Practical Life Series #1 - What is practical life?
This is the first post in a progression of practical life activities. This series will start from the very beginning of practical life activities and form a base for your child to begin their journey to independence. Along the way, we will cover lots of concepts, but we will try to keep these posts very readable and focused on taking action with your child.
Since this is beginning of the series, this post will be focused on addressing the question, "what is practical life?".
Practical life activities are exactly what they seem. They are activities focused on improving ones ability to be independent by learning the basic skills of life. We want to help our children become confident in their movement and learn the proper way to approach different tasks from an early age. In order to do this, children need to develop proper concentration, coordination and fine motor control that these practical life activities aim to enhance.
Practical life exercises are separated into four different groups, Preliminary Applications, Applied Applications, Grace and Courtesy and Control of Moment.
Preliminary Applications: These are the exercises that help the child gain the necessary movements used to carry out the basic tasks of ordinary life. Think pouring, folding, carrying...etc. Preliminary exercises are where we start with practical life as it establishes a foundation to build upon.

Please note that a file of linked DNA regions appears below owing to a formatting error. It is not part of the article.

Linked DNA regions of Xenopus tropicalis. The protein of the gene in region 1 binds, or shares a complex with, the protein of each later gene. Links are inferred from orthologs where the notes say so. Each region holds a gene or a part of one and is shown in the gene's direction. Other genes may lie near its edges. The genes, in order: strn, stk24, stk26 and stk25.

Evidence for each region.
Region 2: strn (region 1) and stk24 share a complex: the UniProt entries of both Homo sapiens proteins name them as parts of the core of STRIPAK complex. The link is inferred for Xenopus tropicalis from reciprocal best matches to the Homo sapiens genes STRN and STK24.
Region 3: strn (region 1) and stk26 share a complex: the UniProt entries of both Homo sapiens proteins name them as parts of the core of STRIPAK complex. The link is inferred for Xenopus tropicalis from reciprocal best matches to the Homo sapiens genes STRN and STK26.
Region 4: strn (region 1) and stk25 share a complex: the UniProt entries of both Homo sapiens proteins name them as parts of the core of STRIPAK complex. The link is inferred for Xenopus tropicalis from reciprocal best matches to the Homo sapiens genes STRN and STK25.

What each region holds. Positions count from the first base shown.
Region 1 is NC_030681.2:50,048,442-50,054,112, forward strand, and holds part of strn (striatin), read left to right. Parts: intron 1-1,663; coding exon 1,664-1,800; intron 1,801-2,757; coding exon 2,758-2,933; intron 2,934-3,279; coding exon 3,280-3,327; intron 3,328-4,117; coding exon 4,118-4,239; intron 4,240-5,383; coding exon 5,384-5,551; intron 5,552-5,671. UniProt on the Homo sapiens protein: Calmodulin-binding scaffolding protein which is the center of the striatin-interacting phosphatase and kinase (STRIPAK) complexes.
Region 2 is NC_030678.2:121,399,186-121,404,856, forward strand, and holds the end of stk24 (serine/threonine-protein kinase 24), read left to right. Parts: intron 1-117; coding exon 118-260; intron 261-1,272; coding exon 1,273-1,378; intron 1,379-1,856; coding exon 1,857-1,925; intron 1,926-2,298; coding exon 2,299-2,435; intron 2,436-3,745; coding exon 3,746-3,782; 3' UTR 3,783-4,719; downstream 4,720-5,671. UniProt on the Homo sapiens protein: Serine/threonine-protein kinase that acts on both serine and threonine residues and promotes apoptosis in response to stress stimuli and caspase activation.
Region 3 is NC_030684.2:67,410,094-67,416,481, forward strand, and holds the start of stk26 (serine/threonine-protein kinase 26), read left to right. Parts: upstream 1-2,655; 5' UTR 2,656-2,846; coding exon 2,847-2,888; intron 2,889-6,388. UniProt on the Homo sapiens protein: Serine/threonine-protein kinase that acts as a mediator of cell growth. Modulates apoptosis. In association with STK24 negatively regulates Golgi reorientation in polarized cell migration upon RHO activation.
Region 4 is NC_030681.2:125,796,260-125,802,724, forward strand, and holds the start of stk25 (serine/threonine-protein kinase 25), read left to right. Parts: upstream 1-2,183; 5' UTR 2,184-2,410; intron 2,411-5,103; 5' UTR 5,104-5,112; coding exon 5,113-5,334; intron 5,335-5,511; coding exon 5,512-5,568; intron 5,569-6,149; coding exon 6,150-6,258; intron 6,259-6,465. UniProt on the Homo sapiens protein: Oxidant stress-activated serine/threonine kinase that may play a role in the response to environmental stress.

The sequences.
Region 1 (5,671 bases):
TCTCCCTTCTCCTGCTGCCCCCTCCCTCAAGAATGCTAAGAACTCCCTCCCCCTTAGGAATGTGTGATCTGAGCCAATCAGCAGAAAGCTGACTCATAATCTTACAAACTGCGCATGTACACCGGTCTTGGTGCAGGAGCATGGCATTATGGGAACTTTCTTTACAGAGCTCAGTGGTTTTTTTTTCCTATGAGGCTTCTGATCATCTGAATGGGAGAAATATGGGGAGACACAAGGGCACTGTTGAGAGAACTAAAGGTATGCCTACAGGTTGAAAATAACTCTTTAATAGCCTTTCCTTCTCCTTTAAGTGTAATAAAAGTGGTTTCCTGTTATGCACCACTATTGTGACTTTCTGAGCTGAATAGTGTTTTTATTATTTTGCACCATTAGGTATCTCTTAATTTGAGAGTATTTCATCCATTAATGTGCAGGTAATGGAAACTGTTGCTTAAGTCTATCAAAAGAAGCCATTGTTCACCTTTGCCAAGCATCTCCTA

Applied Applications: Applied applications are the exercises that involve activities that can be directly translated into everyday life. For example, how to button, zip and snap or how to wash your hands. These exercises teach care for the person and care for the environment and others. As you can see, these activities are more advanced than the preliminary exercises but require additional concentration and coordination as the child learns about the care and maintenance that helps every day life.
Grace and Courtesy: Grace and courtesy exercises teach the child how to live in a society. These exercises are focused on how to interact with others and prepare the child for school and beyond.
Control of Movement: This group of exercises focuses on teaching the child how to increase their coordination and control their own movements. Exercises that teach balance (like walking on a line) is an example of what you will find in this grouping.
Practical life exercises are meant to simulate everyday life. The objects used in the exercises are the exact same objects that will be used all the way into adulthood. The child will become familiar with and learn the proper usage of many different items. Children are naturally curious and take interest in the daily activities adults take for granted. So, allowing your child to learn from what you are already doing is a great way to slingshot them into success as they mature.